Patients who are severely ill have an intense acute inflammatory response and a cytokine storm, in addition to effects on endothelial function, platelet function and procoagulant activity, which put them at risk for CV events including thromboembolic events, MI, stunned myocardium and myocarditis, Sperling said.

“We do know that those living with cardiovascular diseases appear to be at greater risk for this intersection,” he said.

The COVID-19 pandemic has affected the number of patients who go to the ED for CV events. According to CDC data, 10 weeks after COVID-19 was declared a national emergency, there were decreases in ED visits for MI, stroke and uncontrolled high blood sugar. More data show that hospitalizations, ICU admissions and deaths increased in patients with COVID-19 with underlying serious health conditions including CVD, diabetes and chronic lung disease.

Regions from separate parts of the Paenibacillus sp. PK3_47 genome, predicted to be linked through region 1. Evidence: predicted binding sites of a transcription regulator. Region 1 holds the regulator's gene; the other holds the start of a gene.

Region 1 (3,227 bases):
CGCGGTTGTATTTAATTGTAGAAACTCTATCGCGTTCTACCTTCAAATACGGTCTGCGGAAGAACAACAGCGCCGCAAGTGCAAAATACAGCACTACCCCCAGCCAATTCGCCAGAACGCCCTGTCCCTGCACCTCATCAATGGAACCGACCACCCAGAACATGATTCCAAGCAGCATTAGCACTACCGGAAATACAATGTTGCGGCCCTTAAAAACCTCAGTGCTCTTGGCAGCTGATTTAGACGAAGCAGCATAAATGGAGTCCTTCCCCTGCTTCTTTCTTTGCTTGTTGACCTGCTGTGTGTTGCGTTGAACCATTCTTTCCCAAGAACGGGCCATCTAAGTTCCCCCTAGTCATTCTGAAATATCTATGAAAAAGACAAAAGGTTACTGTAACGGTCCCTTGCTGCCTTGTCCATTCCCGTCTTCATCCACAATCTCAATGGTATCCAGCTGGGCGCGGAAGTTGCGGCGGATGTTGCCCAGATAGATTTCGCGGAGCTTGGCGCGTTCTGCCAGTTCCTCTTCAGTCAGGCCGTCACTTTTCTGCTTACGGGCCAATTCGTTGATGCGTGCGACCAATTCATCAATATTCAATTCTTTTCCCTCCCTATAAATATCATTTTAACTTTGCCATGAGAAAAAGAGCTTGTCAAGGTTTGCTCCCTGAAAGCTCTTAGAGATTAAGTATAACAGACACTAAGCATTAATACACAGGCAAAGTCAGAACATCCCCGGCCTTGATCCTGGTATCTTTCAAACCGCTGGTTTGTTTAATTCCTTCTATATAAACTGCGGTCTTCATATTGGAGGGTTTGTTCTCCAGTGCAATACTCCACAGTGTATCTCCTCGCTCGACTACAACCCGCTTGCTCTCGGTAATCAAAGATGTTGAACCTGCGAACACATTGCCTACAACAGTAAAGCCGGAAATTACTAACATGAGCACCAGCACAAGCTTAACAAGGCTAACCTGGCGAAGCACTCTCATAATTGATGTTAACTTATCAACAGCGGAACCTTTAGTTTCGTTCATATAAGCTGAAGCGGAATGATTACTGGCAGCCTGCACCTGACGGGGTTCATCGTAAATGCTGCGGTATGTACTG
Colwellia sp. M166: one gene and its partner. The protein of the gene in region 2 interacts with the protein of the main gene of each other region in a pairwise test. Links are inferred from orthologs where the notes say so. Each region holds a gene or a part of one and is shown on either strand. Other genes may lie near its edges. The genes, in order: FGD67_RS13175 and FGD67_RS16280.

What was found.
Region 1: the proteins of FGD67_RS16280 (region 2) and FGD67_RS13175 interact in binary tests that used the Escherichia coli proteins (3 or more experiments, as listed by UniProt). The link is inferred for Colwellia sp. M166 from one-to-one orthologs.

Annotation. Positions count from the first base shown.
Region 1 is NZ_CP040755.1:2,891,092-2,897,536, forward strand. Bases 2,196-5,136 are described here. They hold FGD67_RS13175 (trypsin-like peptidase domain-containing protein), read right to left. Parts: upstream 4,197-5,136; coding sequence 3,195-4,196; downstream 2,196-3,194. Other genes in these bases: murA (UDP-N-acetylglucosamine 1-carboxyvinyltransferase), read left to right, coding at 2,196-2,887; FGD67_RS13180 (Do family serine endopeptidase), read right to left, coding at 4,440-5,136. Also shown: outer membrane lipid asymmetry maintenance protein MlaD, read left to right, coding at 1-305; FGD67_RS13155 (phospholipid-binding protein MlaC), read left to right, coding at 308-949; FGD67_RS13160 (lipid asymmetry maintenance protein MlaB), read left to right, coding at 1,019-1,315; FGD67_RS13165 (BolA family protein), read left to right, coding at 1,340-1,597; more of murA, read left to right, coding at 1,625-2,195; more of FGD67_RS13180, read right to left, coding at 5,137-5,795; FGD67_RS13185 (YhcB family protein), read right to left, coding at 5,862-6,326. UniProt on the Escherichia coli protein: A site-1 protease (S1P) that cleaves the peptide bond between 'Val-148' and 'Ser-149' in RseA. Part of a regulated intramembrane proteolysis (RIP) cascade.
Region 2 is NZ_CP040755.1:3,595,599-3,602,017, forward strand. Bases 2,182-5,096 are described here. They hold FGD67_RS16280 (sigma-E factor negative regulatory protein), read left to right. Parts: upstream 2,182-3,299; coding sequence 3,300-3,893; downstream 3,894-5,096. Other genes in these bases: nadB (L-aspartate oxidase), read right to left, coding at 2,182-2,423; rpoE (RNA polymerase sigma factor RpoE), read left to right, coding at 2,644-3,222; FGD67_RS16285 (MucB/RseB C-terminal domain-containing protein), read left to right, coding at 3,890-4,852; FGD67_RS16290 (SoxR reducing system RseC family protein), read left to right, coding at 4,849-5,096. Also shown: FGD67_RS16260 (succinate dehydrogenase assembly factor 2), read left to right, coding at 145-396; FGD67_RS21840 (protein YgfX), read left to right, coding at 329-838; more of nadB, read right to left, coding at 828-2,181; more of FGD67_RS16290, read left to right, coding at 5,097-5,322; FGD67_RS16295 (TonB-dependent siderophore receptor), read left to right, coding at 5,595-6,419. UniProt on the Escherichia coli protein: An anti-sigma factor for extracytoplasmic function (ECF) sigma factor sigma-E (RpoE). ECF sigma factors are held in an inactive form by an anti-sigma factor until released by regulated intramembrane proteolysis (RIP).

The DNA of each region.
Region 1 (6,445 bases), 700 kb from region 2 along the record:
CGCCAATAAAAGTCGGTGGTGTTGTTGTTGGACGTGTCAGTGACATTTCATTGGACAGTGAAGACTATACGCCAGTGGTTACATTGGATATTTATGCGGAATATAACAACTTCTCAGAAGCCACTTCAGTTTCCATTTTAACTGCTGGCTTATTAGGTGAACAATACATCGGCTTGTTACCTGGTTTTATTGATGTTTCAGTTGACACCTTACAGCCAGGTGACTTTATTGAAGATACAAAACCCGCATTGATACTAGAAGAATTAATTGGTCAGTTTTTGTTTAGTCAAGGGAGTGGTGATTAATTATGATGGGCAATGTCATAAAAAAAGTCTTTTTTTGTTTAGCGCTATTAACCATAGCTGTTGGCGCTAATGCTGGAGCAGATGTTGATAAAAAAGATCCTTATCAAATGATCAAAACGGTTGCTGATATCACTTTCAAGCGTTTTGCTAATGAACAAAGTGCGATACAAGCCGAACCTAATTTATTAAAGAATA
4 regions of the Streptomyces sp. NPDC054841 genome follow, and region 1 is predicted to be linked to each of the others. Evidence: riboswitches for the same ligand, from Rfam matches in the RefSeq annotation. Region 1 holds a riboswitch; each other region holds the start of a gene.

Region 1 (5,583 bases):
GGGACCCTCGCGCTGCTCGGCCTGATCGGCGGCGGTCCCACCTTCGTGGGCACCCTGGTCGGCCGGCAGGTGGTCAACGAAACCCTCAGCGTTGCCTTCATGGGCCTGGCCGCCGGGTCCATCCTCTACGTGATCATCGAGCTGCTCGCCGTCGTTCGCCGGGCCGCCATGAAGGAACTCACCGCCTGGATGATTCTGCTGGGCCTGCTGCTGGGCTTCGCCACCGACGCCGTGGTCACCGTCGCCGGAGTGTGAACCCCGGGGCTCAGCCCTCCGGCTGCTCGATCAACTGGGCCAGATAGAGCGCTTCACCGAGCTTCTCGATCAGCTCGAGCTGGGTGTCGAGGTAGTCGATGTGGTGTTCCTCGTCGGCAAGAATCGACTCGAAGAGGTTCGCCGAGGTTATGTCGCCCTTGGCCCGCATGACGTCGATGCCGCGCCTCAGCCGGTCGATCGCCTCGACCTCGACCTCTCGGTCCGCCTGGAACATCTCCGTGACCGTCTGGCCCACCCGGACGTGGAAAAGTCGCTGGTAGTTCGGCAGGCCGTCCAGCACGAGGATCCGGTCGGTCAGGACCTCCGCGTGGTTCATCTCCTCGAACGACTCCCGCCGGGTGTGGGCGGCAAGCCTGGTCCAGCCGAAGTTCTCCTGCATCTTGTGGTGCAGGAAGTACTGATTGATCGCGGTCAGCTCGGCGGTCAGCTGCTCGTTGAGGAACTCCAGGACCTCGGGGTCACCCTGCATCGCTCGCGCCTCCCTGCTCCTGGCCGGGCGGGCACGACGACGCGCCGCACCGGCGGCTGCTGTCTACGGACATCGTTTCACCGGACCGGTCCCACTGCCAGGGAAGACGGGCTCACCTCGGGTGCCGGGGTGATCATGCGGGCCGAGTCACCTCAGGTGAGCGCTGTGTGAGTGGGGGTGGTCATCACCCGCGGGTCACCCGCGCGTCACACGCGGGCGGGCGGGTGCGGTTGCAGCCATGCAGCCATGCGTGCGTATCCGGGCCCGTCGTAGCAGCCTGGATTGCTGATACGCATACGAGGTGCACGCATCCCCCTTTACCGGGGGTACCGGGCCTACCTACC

The pandemic also confers delay in CV care and diabetes care, and interrupts inpatient care and preventive care, Sperling said.

A clinical practice statement from the American Society of Preventive Cardiology published in the American Journal of Preventive Cardiology provides several recommendations for patient visits during the COVID-19 pandemic, including using telehealth, not deferring patient visits, asking about symptoms at each visit, encouraging the use of EMS or a visit to the ED for concerning symptoms and using the full care team to enhance patient care.